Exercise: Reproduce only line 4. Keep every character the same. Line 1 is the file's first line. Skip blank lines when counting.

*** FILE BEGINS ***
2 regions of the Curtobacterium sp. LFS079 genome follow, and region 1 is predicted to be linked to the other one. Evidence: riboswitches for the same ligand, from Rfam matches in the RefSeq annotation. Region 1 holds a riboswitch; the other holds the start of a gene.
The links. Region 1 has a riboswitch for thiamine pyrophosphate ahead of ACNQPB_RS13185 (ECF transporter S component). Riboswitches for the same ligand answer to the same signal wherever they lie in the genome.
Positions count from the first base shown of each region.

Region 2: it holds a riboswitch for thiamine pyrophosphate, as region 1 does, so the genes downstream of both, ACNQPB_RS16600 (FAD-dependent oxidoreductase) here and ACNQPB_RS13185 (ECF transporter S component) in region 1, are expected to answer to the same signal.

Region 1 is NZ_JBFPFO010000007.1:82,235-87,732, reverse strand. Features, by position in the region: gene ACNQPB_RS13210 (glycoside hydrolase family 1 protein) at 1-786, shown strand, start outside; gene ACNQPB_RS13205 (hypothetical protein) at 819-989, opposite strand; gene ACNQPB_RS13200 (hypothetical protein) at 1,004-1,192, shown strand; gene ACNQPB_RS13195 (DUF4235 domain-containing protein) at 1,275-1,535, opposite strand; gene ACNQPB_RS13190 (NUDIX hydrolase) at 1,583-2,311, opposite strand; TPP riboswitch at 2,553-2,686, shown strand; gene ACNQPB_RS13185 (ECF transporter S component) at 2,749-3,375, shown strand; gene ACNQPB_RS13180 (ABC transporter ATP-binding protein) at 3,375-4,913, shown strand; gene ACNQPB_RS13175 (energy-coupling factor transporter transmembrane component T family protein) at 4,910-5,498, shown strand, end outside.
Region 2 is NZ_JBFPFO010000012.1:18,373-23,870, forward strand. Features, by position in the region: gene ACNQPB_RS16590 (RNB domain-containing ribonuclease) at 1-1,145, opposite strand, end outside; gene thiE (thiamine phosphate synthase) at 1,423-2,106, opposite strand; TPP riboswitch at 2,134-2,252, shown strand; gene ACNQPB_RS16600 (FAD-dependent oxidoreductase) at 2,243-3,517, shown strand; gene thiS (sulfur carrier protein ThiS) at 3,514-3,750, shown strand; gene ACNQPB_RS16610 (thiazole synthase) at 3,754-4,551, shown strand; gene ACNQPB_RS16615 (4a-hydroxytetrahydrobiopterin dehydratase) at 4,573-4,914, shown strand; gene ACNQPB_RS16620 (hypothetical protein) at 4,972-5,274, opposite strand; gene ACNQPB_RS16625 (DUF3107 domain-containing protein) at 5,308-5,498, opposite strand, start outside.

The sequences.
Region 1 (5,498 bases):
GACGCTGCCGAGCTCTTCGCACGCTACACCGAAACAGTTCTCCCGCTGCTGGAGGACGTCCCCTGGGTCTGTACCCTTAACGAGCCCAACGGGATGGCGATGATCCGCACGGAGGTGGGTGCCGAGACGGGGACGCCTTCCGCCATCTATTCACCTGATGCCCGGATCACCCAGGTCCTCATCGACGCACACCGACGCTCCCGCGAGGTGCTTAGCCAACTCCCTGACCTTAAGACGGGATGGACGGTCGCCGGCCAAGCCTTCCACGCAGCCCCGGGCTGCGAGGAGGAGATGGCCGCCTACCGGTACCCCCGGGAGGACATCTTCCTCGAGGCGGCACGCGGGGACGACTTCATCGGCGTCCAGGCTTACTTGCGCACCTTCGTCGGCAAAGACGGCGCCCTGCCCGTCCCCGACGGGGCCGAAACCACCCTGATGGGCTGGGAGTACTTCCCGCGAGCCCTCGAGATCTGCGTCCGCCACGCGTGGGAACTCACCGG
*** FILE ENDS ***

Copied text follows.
Region 2: it holds a riboswitch for thiamine pyrophosphate, as region 1 does, so the genes downstream of both, ACNQPB_RS16600 (FAD-dependent oxidoreductase) here and ACNQPB_RS13185 (ECF transporter S component) in region 1, are expected to answer to the same signal.